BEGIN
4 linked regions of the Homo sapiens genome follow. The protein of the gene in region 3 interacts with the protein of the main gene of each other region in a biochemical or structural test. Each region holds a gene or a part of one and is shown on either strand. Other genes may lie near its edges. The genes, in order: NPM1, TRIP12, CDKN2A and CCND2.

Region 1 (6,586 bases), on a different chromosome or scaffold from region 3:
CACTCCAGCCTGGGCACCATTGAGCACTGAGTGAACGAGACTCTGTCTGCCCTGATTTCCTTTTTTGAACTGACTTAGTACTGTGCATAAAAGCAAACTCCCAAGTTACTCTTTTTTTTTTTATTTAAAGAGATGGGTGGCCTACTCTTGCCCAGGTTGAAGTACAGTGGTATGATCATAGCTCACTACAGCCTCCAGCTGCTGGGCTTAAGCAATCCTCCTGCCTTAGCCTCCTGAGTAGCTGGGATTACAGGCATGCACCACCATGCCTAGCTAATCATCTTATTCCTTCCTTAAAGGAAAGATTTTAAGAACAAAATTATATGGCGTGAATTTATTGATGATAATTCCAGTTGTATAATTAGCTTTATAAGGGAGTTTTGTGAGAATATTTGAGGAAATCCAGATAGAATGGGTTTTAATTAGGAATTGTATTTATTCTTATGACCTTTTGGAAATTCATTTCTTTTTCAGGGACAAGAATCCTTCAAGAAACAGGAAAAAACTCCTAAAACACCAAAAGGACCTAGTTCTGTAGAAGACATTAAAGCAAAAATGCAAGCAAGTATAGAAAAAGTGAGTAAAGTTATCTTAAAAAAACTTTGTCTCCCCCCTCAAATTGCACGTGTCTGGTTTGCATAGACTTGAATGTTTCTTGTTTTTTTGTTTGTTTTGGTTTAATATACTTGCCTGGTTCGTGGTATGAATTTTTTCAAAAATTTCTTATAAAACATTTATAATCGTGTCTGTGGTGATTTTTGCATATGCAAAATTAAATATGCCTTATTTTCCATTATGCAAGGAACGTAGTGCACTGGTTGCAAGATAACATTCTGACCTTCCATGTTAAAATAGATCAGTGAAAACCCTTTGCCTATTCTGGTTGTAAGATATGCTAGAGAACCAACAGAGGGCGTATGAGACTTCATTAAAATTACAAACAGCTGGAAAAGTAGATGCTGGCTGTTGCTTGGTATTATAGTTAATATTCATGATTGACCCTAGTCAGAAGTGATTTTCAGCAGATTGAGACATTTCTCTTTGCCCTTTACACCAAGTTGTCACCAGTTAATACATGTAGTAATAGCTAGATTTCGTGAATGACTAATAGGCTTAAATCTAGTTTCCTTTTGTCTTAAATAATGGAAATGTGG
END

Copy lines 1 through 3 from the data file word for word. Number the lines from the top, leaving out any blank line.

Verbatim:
4 linked regions of the Homo sapiens genome follow. The protein of the gene in region 3 interacts with the protein of the main gene of each other region in a biochemical or structural test. Each region holds a gene or a part of one and is shown on either strand. Other genes may lie near its edges. The genes, in order: NPM1, TRIP12, CDKN2A and CCND2.

Region 1 (6,586 bases), on a different chromosome or scaffold from region 3:
CACTCCAGCCTGGGCACCATTGAGCACTGAGTGAACGAGACTCTGTCTGCCCTGATTTCCTTTTTTGAACTGACTTAGTACTGTGCATAAAAGCAAACTCCCAAGTTACTCTTTTTTTTTTTATTTAAAGAGATGGGTGGCCTACTCTTGCCCAGGTTGAAGTACAGTGGTATGATCATAGCTCACTACAGCCTCCAGCTGCTGGGCTTAAGCAATCCTCCTGCCTTAGCCTCCTGAGTAGCTGGGATTACAGGCATGCACCACCATGCCTAGCTAATCATCTTATTCCTTCCTTAAAGGAAAGATTTTAAGAACAAAATTATATGGCGTGAATTTATTGATGATAATTCCAGTTGTATAATTAGCTTTATAAGGGAGTTTTGTGAGAATATTTGAGGAAATCCAGATAGAATGGGTTTTAATTAGGAATTGTATTTATTCTTATGACCTTTTGGAAATTCATTTCTTTTTCAGGGACAAGAATCCTTCAAGAAACAGGAAAAAACTCCTAAAACACCAAAAGGACCTAGTTCTGTAGAAGACATTAAAGCAAAAATGCAAGCAAGTATAGAAAAAGTGAGTAAAGTTATCTTAAAAAAACTTTGTCTCCCCCCTCAAATTGCACGTGTCTGGTTTGCATAGACTTGAATGTTTCTTGTTTTTTTGTTTGTTTTGGTTTAATATACTTGCCTGGTTCGTGGTATGAATTTTTTCAAAAATTTCTTATAAAACATTTATAATCGTGTCTGTGGTGATTTTTGCATATGCAAAATTAAATATGCCTTATTTTCCATTATGCAAGGAACGTAGTGCACTGGTTGCAAGATAACATTCTGACCTTCCATGTTAAAATAGATCAGTGAAAACCCTTTGCCTATTCTGGTTGTAAGATATGCTAGAGAACCAACAGAGGGCGTATGAGACTTCATTAAAATTACAAACAGCTGGAAAAGTAGATGCTGGCTGTTGCTTGGTATTATAGTTAATATTCATGATTGACCCTAGTCAGAAGTGATTTTCAGCAGATTGAGACATTTCTCTTTGCCCTTTACACCAAGTTGTCACCAGTTAATACATGTAGTAATAGCTAGATTTCGTGAATGACTAATAGGCTTAAATCTAGTTTCCTTTTGTCTTAAATAATGGAAATGTGG